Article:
# Euler’s formula and trig identities

I'm terrible at rote memorization.

I thought about that recently when I happened to see a plot (I think it was in a documentation example) that compared $sin(\theta)$, $cos(\theta)$, and $sin(\theta) cos(\theta)$.

theta = linspace(0,6*pi,500);
plot(theta,sin(theta))
hold on
plot(theta,cos(theta))
plot(theta,sin(theta) .* cos(theta))
hold off
legend({'sin(\theta)','cos(\theta)','sin(\theta) cos(\theta)'})


Hmm, I thought. I guess $sin(\theta) cos(\theta)$ is just a sinusoid with twice the frequency and half the amplitude.

How is that related to memorization, you might ask? Well, I always had a very hard time remembering trig identities in high school and college. But, as an electrical engineering student, I had the following formula engraved on my brain cells:

$$e^{j\theta} = cos(\theta) + j sin(\theta)$$

(Note that I am following the proud electrical engineering tradition of using j instead of i as the imaginary unit. Because i obviously stands for current.)

This is called Euler's formula, and it's used all over the place in electrical engineering. I did not know at the time that Richard Feynman called it "the most remarkable formula in mathematics."

Here are a couple of closely related formulas:

$$cos(\theta) = \frac{1}{2} (e^{j\theta} + e^{-j\theta})$$

$$sin(\theta) = \frac{1}{2j} (e^{j\theta} - e^{-j\theta})$$

At some point during my undergraduate days, it dawned on me that I could derive many of the common trig identities directly from these formulas. Here's how it goes for $sin(\theta) cos(\theta)$:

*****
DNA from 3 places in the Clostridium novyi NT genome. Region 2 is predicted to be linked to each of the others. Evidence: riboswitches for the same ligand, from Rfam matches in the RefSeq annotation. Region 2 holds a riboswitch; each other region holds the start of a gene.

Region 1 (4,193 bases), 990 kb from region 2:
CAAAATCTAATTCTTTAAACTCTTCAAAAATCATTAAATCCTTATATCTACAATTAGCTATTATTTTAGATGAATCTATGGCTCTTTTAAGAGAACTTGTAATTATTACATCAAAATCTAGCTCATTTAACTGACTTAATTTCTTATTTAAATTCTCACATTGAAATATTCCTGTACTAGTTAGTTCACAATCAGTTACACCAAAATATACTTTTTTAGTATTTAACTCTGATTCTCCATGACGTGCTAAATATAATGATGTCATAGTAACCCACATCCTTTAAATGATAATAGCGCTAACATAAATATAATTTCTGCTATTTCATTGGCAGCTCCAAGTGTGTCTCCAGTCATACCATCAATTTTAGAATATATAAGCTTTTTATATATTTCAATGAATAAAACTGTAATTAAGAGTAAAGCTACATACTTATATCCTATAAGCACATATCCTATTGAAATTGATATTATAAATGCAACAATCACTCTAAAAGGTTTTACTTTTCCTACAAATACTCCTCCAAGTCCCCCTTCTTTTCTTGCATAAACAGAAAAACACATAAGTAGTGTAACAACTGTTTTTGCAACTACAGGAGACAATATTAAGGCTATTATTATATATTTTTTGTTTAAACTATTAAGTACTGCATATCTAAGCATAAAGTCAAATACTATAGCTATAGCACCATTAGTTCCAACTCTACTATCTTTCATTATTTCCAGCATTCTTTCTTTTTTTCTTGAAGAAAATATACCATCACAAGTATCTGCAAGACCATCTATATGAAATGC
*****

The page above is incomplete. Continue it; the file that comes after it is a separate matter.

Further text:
$$sin(\theta) cos(\theta) = \frac{1}{2j} (e^{j\theta} - e^{-j\theta}) \frac{1}{2} (e^{j\theta} + e^{-j\theta})$$

$$sin(\theta) cos(\theta) = \frac{1}{4j} (e^{j2\theta} - e^{-j2\theta} + 1 - 1)$$

$$sin(\theta) cos(\theta) = \frac{1}{2} \frac{1}{2j} (e^{j2\theta} - e^{-j2\theta})$$

$$sin(\theta) cos(\theta) = \frac{1}{2} sin(2\theta)$$

Presto! Like magic.

I used to think that I must be kind of weird to prefer this manipulation of Euler's formula to simply memorizing the trig identities. But while writing this blog today, I noticed that the Wikipedia article on Euler's formula describes this concept exactly. "Complex exponentials can simplify trigonometry, because they are easier to manipulate than their sinusoidal components."

OK!

PS. In my plot creation code above, I exploited a subtle improvement in MATLAB R2014b graphics that customers have been requesting for many years. Can you spot it?

Published with MATLAB® R2014b

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